AQUAMAN. Very strong drugs taken in poor company
In the case of “weird” movies, sometimes it means “good.” Strange are Mad Max: Fury Road or the first Guardians of the Galaxy because they gallop as their creators wish, nothing restrains them, and the constant stream of creativity is not blocked by any producer’s slap on the wrist. When you have a good helmsman and a full sack of cash, you can feel confident, even on Hollywood waves. James Wan’s Aquaman has just that feel – a smiling child born of love but slightly wobbly.
After the premiere, the internet circulated the soundtrack, especially Pitbull covering the song Africa by Toto, and the scene in which it appeared illustrates the tone of Aquaman – things just happen here. There may be a conscious mockery of politically engaged blockbusters like Black Panther; Wan’s spectacle offers no commentary in a similar style. It’s a story about a guy whose father is a lighthouse keeper, and his mother is an underwater queen of Atlantis, a man composed of two worlds and a hundred other heroes. And then this person has to reclaim his throne, the underwater one, surrounded by guards wielding plasma shooters. Along the way, you have to fight, jump on rooftops, swim, gain allies, enemies, ride a few giant sea horses and crabs, mess with your inner ear, watching underwater, pulsating fluorescent cities, and above all, deliver a ton of amusing exposition. It should be noted – perhaps unnecessarily because Aquaman consists of components borrowed from many other adventure films. Obtain a weapon, reclaim the throne, avenge the mother, give the bad guy a thrashing. Been there. Seen that. Although this kid is doing it on his own, even pushing away from the DCEU (we only hear a small mention of the adventures of the Justice League), sometimes he falls on his back, pretending that nothing happened. Jason Momoa’s pearly smile is very helpful in this process. The merits of this spectacle are based on a constant escalation of tension and the execution of visual surprises. What don’t we have here? Mysterious underwater artifacts, treasures guarded by monster creatures, arena fights surrounded by lava, submarine chases, epic battles between sharks with lasers, desert civilizations, romantic scenes straight out of classic Disney animations…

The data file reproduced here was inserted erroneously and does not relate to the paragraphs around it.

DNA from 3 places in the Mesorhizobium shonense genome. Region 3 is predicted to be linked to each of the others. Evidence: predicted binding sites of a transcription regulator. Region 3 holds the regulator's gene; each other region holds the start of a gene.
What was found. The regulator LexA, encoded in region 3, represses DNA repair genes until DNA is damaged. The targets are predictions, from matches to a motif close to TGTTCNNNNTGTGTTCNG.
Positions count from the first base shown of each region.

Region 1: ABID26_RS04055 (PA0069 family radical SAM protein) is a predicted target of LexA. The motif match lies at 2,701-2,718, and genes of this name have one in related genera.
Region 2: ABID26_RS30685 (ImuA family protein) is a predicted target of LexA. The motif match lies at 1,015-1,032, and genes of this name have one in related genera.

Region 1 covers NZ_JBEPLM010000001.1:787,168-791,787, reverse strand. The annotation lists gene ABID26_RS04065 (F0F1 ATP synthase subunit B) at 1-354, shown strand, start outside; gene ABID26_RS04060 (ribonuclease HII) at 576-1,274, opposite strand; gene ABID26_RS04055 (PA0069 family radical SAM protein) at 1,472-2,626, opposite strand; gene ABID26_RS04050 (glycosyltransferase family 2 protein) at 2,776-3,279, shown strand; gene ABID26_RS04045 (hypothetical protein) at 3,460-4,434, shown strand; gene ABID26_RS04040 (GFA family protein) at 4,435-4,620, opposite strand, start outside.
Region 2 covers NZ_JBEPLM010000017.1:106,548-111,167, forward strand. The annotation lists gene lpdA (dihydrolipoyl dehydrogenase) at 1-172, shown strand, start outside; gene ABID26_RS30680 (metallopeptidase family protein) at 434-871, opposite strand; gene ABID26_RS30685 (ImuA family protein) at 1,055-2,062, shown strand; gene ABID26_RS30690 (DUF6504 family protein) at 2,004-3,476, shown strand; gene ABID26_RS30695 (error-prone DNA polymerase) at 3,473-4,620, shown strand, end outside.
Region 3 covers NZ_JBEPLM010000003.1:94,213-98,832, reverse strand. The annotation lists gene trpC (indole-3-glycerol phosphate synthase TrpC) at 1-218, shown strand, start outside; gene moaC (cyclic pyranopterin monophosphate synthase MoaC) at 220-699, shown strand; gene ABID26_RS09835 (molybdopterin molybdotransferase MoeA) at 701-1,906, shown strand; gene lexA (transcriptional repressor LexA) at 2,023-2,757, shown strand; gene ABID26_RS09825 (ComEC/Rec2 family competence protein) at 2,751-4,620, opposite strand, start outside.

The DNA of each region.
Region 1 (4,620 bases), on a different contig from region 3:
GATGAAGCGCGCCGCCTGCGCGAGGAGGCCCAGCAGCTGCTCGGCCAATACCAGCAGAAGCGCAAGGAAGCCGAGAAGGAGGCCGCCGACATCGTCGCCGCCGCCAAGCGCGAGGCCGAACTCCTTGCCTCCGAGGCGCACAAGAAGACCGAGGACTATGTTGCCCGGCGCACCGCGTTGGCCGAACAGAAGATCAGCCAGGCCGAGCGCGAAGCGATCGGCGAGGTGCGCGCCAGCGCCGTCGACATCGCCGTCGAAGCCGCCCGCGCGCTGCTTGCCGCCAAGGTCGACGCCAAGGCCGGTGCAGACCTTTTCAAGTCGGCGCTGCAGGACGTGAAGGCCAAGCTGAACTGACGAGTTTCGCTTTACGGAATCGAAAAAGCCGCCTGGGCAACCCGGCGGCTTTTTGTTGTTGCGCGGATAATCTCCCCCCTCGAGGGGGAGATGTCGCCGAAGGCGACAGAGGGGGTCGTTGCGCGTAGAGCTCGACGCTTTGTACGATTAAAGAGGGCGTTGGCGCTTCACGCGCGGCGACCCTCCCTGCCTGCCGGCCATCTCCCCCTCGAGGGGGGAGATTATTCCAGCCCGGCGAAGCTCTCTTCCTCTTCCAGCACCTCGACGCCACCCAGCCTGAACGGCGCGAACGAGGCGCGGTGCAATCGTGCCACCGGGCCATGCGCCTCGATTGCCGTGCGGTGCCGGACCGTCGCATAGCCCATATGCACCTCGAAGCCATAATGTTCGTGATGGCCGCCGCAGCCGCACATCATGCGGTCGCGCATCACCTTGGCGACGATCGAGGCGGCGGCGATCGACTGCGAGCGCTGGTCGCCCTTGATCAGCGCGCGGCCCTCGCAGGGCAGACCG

And also Dolph Lundgren, who is somewhat confused by the fact that in the role of the king of the underwater state, he probably never had the chance to stand on a set that isn’t a green screen. It’s much more enjoyable to watch Jason Momoa in this setting, embodying the titular hero. He plays with ease and flair, and above all, a sense of convention. He knows that it’s not the time to create shades of complicated humanity for his character, so he tries to be what he seems in interviews – happy, amused by the wonder around him and hiding that “I’m a gentle giant, but don’t piss me off” attitude. This fits perfectly into the Shakespearean elements of the plot but leaves the impression that sometimes there’s not enough “mana” in all this underwater “aqua.” The second plan is pleasing to the eye – Amber Heard is nothing more than a little mermaid who can give a half-turn (and at the same time a carrier of very cringe-worthy romantic scenes), emotionally transparent Nicole Kidman, whom we see in both today’s and digitally rejuvenated versions, and also interesting because it again reveals lightness and warmth, Willem Dafoe. Somewhere in this multitude of characters, Patrick Wilson suffered, embodying the well-thought-out Orm, the main adversary, as you can see a touch of boyish confusion in this character, which always nuances the villain. Why the main adversary? Because the film has another villain, Black Manta, played by Yahya Abdul-Mateen II, but reviews mention him probably only out of politeness. It is not known why, due to the mentioned congestion of attractions, he was not kept for a completely different occasion.
In one of the scenes, when Aquaman and Mara arrive at the Black Land, the mentioned Pitbull song starts playing at full volume. It becomes very strange – the characters start bantering, and the whole thing turns into a spiritual successor to The Mummy and The Scorpion King. From this moment on, with a solid, memorable soundtrack, toys and blocks are scattered on the carpet, which somehow miraculously fit together in cinematography, and if this wonderfully looking but narratively silly film does not receive an Oscar for special effects direction, there is no justice in this world. James Wan’s Aquaman is like a very strong drug taken in very poor company – anecdotes will remain in memory, pictures will too, but unfortunately also the question, why all of this? Perhaps only for the sake of boosting endorphins and visual orgasm. An experience in its pure form. Without characters, without depth, but with heart and surprisingly – immersion.